Actor Michael Greyeyes has long been a fan of Stephen King, so when he was offered the role of Rainbird, a tracker meant to find a young girl with the ability to spontaneously start fires, in the remake of “Firestarter” he was eager. But the character comes with a lot of baggage.
When the original “Firestarter” was released to theaters in 1984, the character was played by non-indigenous performer George C. Scott. But for Greyeyes, who has been working in Hollywood for going on 30 years now, it was an opportunity to give the character a deeper sense of history, and reclaim a problematic character.
Greyeyes talked to IndieWire via Zoom about the movie and creating a richer backstory for Rainbird, as well as whether he’d be open to joining the Marvel universe. Interview has been condensed and edited for clarity.
IndieWire: What drew you to Rainbird and this project?
Michael Greyeyes: I’m a big fan of Stephen King and, interestingly, this was the first novel I read. So I suppose you could say that I’ve had a longstanding interest in it. I also really liked the elements in his first novels that dealt with psychic ability, “Carrie” and “The Dead Zone,” and, of course, “The Shining.” So, to me, that was my entry point into his body of work.
When the project came to me, I was like, “I’d love the chance to play Rainbird.” At the time, I just finished my first season with “Rutherford Falls,” so there was this body of work where, all of a sudden, I was introduced to audiences for the first time as a person who can make them laugh and I thought it would be a great balance [to play a villain].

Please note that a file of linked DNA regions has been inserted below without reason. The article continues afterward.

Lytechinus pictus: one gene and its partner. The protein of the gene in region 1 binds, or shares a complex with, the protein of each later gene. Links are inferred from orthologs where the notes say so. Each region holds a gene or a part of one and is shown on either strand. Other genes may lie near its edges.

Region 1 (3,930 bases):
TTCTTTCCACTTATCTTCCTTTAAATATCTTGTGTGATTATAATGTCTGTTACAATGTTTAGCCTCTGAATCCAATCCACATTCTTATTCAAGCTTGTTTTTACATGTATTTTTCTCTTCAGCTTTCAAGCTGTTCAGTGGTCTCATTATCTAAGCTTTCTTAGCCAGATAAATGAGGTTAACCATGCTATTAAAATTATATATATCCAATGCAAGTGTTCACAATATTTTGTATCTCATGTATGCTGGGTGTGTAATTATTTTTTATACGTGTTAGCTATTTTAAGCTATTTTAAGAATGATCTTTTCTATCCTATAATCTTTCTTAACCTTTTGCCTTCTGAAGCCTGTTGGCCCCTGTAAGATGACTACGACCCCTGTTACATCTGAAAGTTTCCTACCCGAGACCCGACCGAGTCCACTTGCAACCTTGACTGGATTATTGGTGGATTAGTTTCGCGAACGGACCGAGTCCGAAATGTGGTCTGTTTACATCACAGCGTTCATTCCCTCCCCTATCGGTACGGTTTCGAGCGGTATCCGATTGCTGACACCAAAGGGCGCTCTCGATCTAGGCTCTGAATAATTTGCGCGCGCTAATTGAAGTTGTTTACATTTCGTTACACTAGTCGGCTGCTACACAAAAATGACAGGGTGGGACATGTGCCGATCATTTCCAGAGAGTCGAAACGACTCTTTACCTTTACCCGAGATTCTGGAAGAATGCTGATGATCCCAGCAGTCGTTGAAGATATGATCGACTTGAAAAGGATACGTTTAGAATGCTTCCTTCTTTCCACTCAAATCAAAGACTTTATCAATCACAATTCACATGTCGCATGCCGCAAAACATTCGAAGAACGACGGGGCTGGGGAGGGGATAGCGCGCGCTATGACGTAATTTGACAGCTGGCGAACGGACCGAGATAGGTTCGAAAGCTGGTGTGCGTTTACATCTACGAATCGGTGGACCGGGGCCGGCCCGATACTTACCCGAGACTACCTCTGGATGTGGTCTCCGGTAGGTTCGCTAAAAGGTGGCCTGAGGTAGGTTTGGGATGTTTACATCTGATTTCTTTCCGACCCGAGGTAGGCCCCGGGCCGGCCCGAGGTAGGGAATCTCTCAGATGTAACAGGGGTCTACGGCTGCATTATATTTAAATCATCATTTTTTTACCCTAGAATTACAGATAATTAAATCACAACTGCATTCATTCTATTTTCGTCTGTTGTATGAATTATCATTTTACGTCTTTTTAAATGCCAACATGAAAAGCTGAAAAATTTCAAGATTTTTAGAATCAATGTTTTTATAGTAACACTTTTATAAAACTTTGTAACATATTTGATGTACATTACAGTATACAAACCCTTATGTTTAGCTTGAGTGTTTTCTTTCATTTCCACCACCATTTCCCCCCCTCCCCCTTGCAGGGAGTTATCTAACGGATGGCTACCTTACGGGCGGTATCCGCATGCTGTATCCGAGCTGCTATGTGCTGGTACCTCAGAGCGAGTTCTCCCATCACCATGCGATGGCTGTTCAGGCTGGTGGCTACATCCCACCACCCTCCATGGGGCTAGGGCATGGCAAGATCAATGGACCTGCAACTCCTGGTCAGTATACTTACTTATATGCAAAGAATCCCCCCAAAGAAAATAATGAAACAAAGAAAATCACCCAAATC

We only get snatches of Rainbird’s backstory. How did you start to unpack who you thought the character was?
It was a collaborative process. I’m always interested in finding out more about a character that I play. Certainly on the page Rainbird is a cipher. There’s not many scenes with him, but it’s impactful when he’s there. And playing a villain is always the best. They’re the most interesting characters. So when I approached the project, I took Scott Treems’ script [and] there w[ere] pockets of Rainbird throughout and I said, “Okay, how are these connected? What is the implied story?”
What really inspired me was Treems’ idea that Rainbird was also part of these experiments. That opened up all the possibilities. Then, after I came on board, [director] Keith Thomas and I talked over zoom for hours about what motivated him [Rainbird]? Why would he work for a government that had done this to him? Why would he work for the very agency responsible for coming into his community, taking people [and] probably killing them? Keith and I, we just kept building, kept building.
Of course, George C. Scott played the role in the first movie. How do you look at that past performance?
I was a fan of the first film. I …read more
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